Sexual assault ‘built into design of university environment’

Universities should urge their students to behave better but also must consider how they may enable abuse, argue Columbia professors

February 7, 2021
People at a house party
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When studying HIV earlier in her career, Jennifer Hirsch was strongly in favour of prevention strategies that went beyond working “one penis at a time”.

Something similar applied to campus sexual assault, she has argued, saying: “Focusing on individual-level decision-making is not an effective strategy.” In their book Sexual Citizens: A Landmark Study of Sex, Power, and Assault on Campus, she and Shamus Khan – professors of sociomedical sciences and sociology at Columbia University – explain why.

Their analysis draws extensively on a major research programme conducted at Columbia, including fieldwork, a survey of 1,600 undergraduates and more than 250 in-depth interviews, for the Sexual Health Project to Foster Transformation.

While much discussion of campus sexual assault puts the stress on the “toxic masculinity” of predators and “post-assault procedures”, the authors adopt a public health perspective to explore “social models of assault” and preventive approaches.

One of their key concepts is “sexual geographies”.

Universities should use their power to “produce an environment which is less likely to produce sexual assault”, argued Professor Hirsch. “Now it has sexual assault built into the design.” At Columbia, for example, sororities cannot serve alcohol and even fraternities are not allowed kegs or “hard alcohol” in their “public” party spaces. This means that women who want a drink but do not like cheap, warm beer can get one only by going to the private rooms of the men who live on-site.

Although Professor Hirsch acknowledged that the details of the work were specific to the US and even to particular institutions, “the idea that the spaces the university controls are part of what produces certain forms of sexual interaction and vulnerability to sexual assault – that’s an optic that’s applicable everywhere”.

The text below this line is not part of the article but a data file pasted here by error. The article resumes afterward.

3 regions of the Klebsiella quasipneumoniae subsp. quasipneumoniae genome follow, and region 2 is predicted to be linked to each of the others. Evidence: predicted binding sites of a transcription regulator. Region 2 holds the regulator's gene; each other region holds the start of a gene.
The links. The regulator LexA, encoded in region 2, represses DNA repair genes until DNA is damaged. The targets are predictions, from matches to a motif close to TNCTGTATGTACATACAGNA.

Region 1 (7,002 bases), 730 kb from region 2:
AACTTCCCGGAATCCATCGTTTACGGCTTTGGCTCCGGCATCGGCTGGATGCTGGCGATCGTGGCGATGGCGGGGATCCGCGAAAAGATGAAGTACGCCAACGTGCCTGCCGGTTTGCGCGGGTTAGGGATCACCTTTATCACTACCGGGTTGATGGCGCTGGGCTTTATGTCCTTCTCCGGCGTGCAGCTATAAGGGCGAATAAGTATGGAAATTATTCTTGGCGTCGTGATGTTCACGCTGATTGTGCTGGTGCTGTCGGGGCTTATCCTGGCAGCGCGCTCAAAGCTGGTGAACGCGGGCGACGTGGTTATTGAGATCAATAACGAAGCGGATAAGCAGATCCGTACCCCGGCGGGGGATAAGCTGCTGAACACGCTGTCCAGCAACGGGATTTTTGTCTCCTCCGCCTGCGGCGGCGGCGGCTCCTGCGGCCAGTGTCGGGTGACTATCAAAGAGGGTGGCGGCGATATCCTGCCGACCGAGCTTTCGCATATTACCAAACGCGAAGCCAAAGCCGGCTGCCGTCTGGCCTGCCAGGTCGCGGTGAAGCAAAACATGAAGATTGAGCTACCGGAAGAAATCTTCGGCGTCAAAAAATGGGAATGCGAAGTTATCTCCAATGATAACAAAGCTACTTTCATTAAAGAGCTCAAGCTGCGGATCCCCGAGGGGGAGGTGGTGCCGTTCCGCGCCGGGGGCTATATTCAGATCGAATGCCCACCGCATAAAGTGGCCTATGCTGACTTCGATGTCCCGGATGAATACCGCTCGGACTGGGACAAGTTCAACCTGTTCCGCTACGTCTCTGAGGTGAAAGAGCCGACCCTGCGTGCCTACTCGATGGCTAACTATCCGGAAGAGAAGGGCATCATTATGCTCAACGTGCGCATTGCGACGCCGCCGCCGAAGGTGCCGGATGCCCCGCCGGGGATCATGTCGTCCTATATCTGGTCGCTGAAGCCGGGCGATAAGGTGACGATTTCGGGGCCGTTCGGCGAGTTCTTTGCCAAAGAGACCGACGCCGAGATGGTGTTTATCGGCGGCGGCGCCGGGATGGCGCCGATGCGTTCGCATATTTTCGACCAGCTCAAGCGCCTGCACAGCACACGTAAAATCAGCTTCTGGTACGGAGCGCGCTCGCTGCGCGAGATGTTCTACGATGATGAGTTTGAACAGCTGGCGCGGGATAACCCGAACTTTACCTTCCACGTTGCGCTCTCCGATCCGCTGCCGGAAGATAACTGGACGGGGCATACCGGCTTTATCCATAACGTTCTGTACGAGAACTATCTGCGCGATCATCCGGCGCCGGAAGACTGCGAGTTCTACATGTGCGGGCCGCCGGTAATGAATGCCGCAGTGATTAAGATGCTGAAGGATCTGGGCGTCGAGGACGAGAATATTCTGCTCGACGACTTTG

As students acquire seniority, continued Professor Khan, “they get access to better space. That effectively funnels young people into spaces older people control, which exposes them to considerable amounts of risk. It also exposes the older people to considerable risk of potentially – and perhaps unwittingly – harming someone.”

So if universities genuinely want to “design safety into campus life”, the authors suggest in Sexual Citizens, they should ensure that “party spaces” are controlled by those most likely to be assaulted, namely “women, queer students, younger students and people of colour”.

Universities are obviously places for sexual experimentation, and the book includes cheerful examples of couples “hooking up in the stacks of the East Asian studies library”. But it also explores how students often arrive at college with specific “sexual projects” in mind. Some familiar examples – having many partners, sleeping with someone in order to impress one’s friends – treat other people as just a means to an end. A striking example in the book concerns a woman who is determined to “turn [a gay friend] straight”, despite his repeated attempts to deflect her.

Yet such “projects”, as Professor Hirsch put it, “lend themselves to assaultive sex in a way that other projects may not”. It was useful for students to reflect on and clarify their sexual goals, and “if they choose those which involve treating other people like objects, they are at least aware of the risks of doing so”.

Universities also had a wider role in promoting “sexual citizenship”. Professor Hirsch was supportive of consent training, on the grounds that “it is good for universities to communicate to incoming students a shared expectation of how people should treat each other, including everyone’s right to sexual self-determination”.

Unfortunately, as Professor Khan saw it, consent classes were often too brief and “cognitively based”. While many students could talk fluently in focus groups about the need for “sobriety and clear communication” within sexual encounters, this bore little relation to their descriptions of how they actually behaved in noisy clubs. One useful option was to incorporate more “embodied practice” or role play into consent training, in light of research evidence that “women who had sex ed which included practising refusal skills were less likely to be raped in college”.

Much sexual assault on campus takes place within social circles and sometimes involves people “setting up” friends with potential partners. Students can be reluctant to report an incident for fear of the acrimony and abuse that can arise in adversarial adjudication processes – particularly when the perpetrator can afford an expensive lawyer. But they can also be worried about “ruining the life” of someone they know, friends taking sides and social isolation.

“Victims often want recognition and repair,” the authors write in Sexual Citizens, “not revenge.” One way of achieving this is through “a process of ‘no-fault reporting,’ as exists on many campuses for alcohol abuse”.

“Part of the idea is to centre the process on those who experience harm and give them control over it,” said Professor Khan, while also making clear to people who have behaved badly that “they have failed to live up to the expectations of the community”.

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